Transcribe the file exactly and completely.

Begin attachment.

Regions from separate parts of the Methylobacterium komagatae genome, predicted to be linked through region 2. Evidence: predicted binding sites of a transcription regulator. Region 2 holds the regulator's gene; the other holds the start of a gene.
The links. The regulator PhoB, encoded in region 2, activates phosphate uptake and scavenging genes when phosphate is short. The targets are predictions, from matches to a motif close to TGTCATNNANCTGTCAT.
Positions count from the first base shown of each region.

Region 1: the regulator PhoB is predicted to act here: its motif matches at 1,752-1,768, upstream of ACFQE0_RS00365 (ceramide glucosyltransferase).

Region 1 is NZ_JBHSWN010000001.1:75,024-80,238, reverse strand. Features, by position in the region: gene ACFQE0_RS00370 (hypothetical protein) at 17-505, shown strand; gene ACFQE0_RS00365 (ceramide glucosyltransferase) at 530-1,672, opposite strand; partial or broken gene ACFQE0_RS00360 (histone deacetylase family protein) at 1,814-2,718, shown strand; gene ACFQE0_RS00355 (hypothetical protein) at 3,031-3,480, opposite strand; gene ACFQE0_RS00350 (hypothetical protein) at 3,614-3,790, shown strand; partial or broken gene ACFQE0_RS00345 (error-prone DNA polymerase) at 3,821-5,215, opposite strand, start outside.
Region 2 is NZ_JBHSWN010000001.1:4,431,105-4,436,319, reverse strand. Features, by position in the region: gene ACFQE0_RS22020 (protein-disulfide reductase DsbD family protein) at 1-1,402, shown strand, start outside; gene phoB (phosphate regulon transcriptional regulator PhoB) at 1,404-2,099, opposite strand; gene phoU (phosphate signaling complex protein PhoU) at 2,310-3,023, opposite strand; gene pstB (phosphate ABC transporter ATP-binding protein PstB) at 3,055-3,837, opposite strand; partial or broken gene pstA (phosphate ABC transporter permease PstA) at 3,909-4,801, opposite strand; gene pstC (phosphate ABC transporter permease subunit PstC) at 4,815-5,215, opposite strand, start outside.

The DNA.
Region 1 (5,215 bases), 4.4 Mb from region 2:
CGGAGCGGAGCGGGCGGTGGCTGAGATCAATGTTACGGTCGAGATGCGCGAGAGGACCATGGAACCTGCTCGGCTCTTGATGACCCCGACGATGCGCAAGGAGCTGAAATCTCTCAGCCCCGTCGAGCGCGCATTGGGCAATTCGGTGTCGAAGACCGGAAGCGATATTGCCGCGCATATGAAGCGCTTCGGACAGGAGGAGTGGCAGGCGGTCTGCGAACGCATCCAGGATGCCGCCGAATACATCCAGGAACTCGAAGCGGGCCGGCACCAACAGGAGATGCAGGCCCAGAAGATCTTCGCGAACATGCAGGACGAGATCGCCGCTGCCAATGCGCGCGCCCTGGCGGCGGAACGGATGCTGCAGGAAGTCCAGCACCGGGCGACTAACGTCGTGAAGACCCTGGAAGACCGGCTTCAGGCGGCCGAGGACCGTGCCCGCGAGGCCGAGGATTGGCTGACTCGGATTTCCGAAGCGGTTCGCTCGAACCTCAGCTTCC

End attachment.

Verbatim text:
Regions from separate parts of the Methylobacterium komagatae genome, predicted to be linked through region 2. Evidence: predicted binding sites of a transcription regulator. Region 2 holds the regulator's gene; the other holds the start of a gene.
The links. The regulator PhoB, encoded in region 2, activates phosphate uptake and scavenging genes when phosphate is short. The targets are predictions, from matches to a motif close to TGTCATNNANCTGTCAT.
Positions count from the first base shown of each region.

Region 1: the regulator PhoB is predicted to act here: its motif matches at 1,752-1,768, upstream of ACFQE0_RS00365 (ceramide glucosyltransferase).

Region 1 is NZ_JBHSWN010000001.1:75,024-80,238, reverse strand. Features, by position in the region: gene ACFQE0_RS00370 (hypothetical protein) at 17-505, shown strand; gene ACFQE0_RS00365 (ceramide glucosyltransferase) at 530-1,672, opposite strand; partial or broken gene ACFQE0_RS00360 (histone deacetylase family protein) at 1,814-2,718, shown strand; gene ACFQE0_RS00355 (hypothetical protein) at 3,031-3,480, opposite strand; gene ACFQE0_RS00350 (hypothetical protein) at 3,614-3,790, shown strand; partial or broken gene ACFQE0_RS00345 (error-prone DNA polymerase) at 3,821-5,215, opposite strand, start outside.
Region 2 is NZ_JBHSWN010000001.1:4,431,105-4,436,319, reverse strand. Features, by position in the region: gene ACFQE0_RS22020 (protein-disulfide reductase DsbD family protein) at 1-1,402, shown strand, start outside; gene phoB (phosphate regulon transcriptional regulator PhoB) at 1,404-2,099, opposite strand; gene phoU (phosphate signaling complex protein PhoU) at 2,310-3,023, opposite strand; gene pstB (phosphate ABC transporter ATP-binding protein PstB) at 3,055-3,837, opposite strand; partial or broken gene pstA (phosphate ABC transporter permease PstA) at 3,909-4,801, opposite strand; gene pstC (phosphate ABC transporter permease subunit PstC) at 4,815-5,215, opposite strand, start outside.

The DNA.
Region 1 (5,215 bases), 4.4 Mb from region 2:
CGGAGCGGAGCGGGCGGTGGCTGAGATCAATGTTACGGTCGAGATGCGCGAGAGGACCATGGAACCTGCTCGGCTCTTGATGACCCCGACGATGCGCAAGGAGCTGAAATCTCTCAGCCCCGTCGAGCGCGCATTGGGCAATTCGGTGTCGAAGACCGGAAGCGATATTGCCGCGCATATGAAGCGCTTCGGACAGGAGGAGTGGCAGGCGGTCTGCGAACGCATCCAGGATGCCGCCGAATACATCCAGGAACTCGAAGCGGGCCGGCACCAACAGGAGATGCAGGCCCAGAAGATCTTCGCGAACATGCAGGACGAGATCGCCGCTGCCAATGCGCGCGCCCTGGCGGCGGAACGGATGCTGCAGGAAGTCCAGCACCGGGCGACTAACGTCGTGAAGACCCTGGAAGACCGGCTTCAGGCGGCCGAGGACCGTGCCCGCGAGGCCGAGGATTGGCTGACTCGGATTTCCGAAGCGGTTCGCTCGAACCTCAGCTTCC